Ten years ago, 19-year-old Renee Yohe was just another addict struggling with her pain. As fate would have it, a journalist, Jamie Tworkowski, caught wind of her plight and offered his support. That encounter would eventually pave the way for the Florida-based nonprofit To Write Love On Her Arms (TWLOHA). In a decade, the organization has offered help to nearly 200,000 people and raised more than $1 million towards counseling and professional solace for those battling depression, self-injury, suicide and more.
Earlier this month at Orlando’s House of Blues at Disney Springs, a sold-out crowd helped fete TWLOHA and its founder Jamie Tworkowski as part of its 10th anniversary Heavy and Light celebration. With a headlining set by Jon Foreman of Switchfoot and support from Arizona’s The Summer Set, Nashville’s Matt Wertz and Renee Yohe herself, the event proved to be a rousing success.
The evening opened with New York-based spoken word poet Tonya Ingram who wowed the crowd with “An Open Letter To My Depression,” and “Unsolicited Advice,” each of them a verbal blitzkrieg that perfectly matched the tenor of the night. After a brief introduction from Tworkowski, Yohe took the stage. Performing only “Saudade” and “Crazy Fishes,” her appearance became more of a testimony to why TWLOHA exists today and less of a concert. Confident, comfortable and eternally grateful, Yohe’s appearance did more and said more than most, if not all, of the performers and speakers who graced the stage by night’s end. And yet one couldn’t help but feel disappointed that Yohe only played two songs.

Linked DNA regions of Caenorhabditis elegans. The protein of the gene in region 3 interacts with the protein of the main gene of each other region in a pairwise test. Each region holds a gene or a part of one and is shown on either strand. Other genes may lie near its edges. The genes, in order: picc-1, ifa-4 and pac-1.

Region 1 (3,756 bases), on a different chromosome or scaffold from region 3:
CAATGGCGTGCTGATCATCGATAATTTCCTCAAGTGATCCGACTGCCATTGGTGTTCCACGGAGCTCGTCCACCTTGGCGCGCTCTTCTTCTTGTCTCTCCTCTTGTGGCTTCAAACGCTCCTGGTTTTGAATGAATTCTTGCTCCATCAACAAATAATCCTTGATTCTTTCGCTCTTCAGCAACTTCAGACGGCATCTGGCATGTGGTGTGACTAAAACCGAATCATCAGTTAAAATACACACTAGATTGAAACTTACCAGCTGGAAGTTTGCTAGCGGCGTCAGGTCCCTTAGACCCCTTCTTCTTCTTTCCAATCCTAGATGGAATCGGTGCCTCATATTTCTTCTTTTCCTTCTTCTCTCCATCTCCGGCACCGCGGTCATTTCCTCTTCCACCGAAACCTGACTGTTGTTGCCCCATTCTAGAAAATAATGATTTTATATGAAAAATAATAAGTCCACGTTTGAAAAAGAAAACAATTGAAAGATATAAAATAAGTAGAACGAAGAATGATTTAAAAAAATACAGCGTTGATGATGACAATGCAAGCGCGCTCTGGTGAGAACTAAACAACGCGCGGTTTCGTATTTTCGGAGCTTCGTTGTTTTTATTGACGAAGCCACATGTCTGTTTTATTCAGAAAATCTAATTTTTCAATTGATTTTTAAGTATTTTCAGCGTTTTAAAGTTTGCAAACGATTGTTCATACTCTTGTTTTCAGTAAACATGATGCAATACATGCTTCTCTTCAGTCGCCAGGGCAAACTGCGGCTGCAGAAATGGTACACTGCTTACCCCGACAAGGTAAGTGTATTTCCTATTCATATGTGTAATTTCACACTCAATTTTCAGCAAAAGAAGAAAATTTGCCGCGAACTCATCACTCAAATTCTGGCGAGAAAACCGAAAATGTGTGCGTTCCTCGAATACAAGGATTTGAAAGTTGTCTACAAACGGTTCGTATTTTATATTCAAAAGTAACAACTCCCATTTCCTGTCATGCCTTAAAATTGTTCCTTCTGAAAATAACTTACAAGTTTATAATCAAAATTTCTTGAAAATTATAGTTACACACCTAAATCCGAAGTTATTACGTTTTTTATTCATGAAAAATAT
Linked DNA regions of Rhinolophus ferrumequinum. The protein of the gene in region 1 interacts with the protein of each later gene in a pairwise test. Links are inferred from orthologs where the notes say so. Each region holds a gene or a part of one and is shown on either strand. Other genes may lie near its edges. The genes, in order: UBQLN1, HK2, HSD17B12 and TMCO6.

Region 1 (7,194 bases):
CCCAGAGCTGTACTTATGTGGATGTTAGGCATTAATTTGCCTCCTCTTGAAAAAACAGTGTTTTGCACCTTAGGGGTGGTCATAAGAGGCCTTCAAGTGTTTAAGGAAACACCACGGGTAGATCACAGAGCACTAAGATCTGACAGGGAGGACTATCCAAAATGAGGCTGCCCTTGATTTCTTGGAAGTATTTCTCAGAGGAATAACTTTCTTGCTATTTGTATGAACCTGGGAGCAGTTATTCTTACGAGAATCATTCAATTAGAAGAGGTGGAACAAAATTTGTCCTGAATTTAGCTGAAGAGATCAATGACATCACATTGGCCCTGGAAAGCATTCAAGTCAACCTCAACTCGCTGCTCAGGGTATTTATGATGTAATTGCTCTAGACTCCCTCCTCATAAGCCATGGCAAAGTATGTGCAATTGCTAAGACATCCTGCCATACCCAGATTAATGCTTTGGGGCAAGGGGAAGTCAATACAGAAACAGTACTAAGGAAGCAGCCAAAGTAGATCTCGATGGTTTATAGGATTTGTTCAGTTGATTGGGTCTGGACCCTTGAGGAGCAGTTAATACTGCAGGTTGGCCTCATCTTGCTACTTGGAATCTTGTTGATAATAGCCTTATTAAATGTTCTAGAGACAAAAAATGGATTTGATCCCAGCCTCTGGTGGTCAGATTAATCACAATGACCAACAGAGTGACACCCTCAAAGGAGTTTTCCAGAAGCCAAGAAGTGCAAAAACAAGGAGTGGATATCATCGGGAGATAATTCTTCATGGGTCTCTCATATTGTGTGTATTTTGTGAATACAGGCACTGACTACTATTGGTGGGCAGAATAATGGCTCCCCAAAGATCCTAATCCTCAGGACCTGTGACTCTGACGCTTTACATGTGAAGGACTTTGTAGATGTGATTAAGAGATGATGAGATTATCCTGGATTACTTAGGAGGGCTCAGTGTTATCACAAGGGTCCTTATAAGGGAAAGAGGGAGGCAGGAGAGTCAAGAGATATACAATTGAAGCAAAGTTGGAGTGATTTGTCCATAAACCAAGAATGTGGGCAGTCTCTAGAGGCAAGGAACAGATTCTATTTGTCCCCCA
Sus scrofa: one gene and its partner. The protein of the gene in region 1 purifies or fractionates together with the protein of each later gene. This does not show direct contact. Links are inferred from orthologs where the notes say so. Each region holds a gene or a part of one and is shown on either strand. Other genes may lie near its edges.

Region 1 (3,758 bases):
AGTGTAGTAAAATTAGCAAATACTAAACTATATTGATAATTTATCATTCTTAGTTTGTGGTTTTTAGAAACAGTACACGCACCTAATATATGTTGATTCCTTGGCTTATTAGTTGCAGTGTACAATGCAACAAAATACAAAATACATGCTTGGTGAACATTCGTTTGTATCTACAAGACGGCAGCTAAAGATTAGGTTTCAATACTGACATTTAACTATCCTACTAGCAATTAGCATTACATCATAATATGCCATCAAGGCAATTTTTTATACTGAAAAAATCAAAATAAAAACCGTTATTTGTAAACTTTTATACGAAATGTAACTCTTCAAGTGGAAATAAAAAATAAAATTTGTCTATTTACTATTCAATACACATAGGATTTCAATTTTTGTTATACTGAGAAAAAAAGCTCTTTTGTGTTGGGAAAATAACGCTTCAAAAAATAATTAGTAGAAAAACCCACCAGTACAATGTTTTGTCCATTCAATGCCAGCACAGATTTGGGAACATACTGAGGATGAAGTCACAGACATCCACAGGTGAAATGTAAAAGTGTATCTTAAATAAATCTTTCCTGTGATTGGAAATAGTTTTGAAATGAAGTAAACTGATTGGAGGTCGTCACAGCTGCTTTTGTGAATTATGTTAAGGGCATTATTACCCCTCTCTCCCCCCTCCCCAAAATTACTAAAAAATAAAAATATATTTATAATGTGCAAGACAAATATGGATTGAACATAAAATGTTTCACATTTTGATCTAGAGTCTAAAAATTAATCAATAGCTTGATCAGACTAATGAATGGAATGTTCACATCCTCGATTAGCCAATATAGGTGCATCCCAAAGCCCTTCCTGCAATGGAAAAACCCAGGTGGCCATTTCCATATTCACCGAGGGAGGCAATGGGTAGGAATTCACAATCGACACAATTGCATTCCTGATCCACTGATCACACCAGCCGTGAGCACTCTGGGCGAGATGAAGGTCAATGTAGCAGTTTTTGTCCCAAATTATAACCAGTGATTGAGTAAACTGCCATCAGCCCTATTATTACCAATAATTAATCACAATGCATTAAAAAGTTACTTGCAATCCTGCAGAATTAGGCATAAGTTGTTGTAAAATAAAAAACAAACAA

After brief speeches by counselors Aaron and Michelle Moore of Solace Counseling, Nashville singer-songwriter Wertz took the stage. Wading in the introspective acoustic waters akin to John Mayer circa 2002, his set was strong if not a little predictable. His most personal moment came before introducing set closer “I Will Not Take My Love Away,” a song he said he wrote from God’s perspective, one written as an attempt to illustrate his belief in a higher power. In an event carrying so much emotional heft, the tender moment was both welcome and inspiring.
Spoken word poet Sierra DeMulder appeared next but none of her repertoire deviated from her appearance at TWLOHA’s Heavy and Light celebration in Orlando last year. While her words and cadence were solid, it was frustrating to hear DeMulder offer no new material. That feeling of being underwhelmed unfortunately did not dissipate. Arizona’s The Summer Set took the stage next and did nothing different from Wertz. Their entire set was light, bubbly and sun-kissed, if not a little boring. Frontman Brian Dales shared a brief glimpse into the mind of the band when he referenced that their new album was originally written as a farewell album, before the band realized how much they enjoyed making music together. Though the sentiment was a bit gooey, it was a perfect parallel for an event whose main focus is to encourage people to soldier on despite the peaks and valleys.
Arguably the most surprising moment of the night came from event organizer and TWLOHA founder Tworkowski who said that a bout of melancholy the last few weeks had him questioning whether or not he’d even attend the 10th anniversary celebration. Tworkowski noted that a phone call from Jon Foreman of Switchfoot helped bring him some much needed clarity. That small glimpse helped accentuate a sterling, if not condensed, set from Foreman. Opening with the riveting albeit dark “Terminal,” there was little about the set that was forgettable. Even on ubiquitous anthem “I Dare You To Move,” Foreman had a tangible energy that reverberated through the sold-out crowd. Anchored by Keith Tutt’s inspired cello and Foreman’s inherent love of entertaining, the set was a friendly reminder than more than two decades into his career, Foreman is not one for mailing it in.
As an event, TWLOHA’s 10th anniversary celebration was designed to present songs, conversation and messages of hope. Aside from the sets by Yohe and Foreman, most of the songs were forgettable. But it was those poignant moments from Yohe, Tworkowski and Ingram that kept the night anchored and indelible. And it is the hope that those testimonies live large in the weeks and months to come. After all, that is exactly why To Write Love on Her Arms was founded.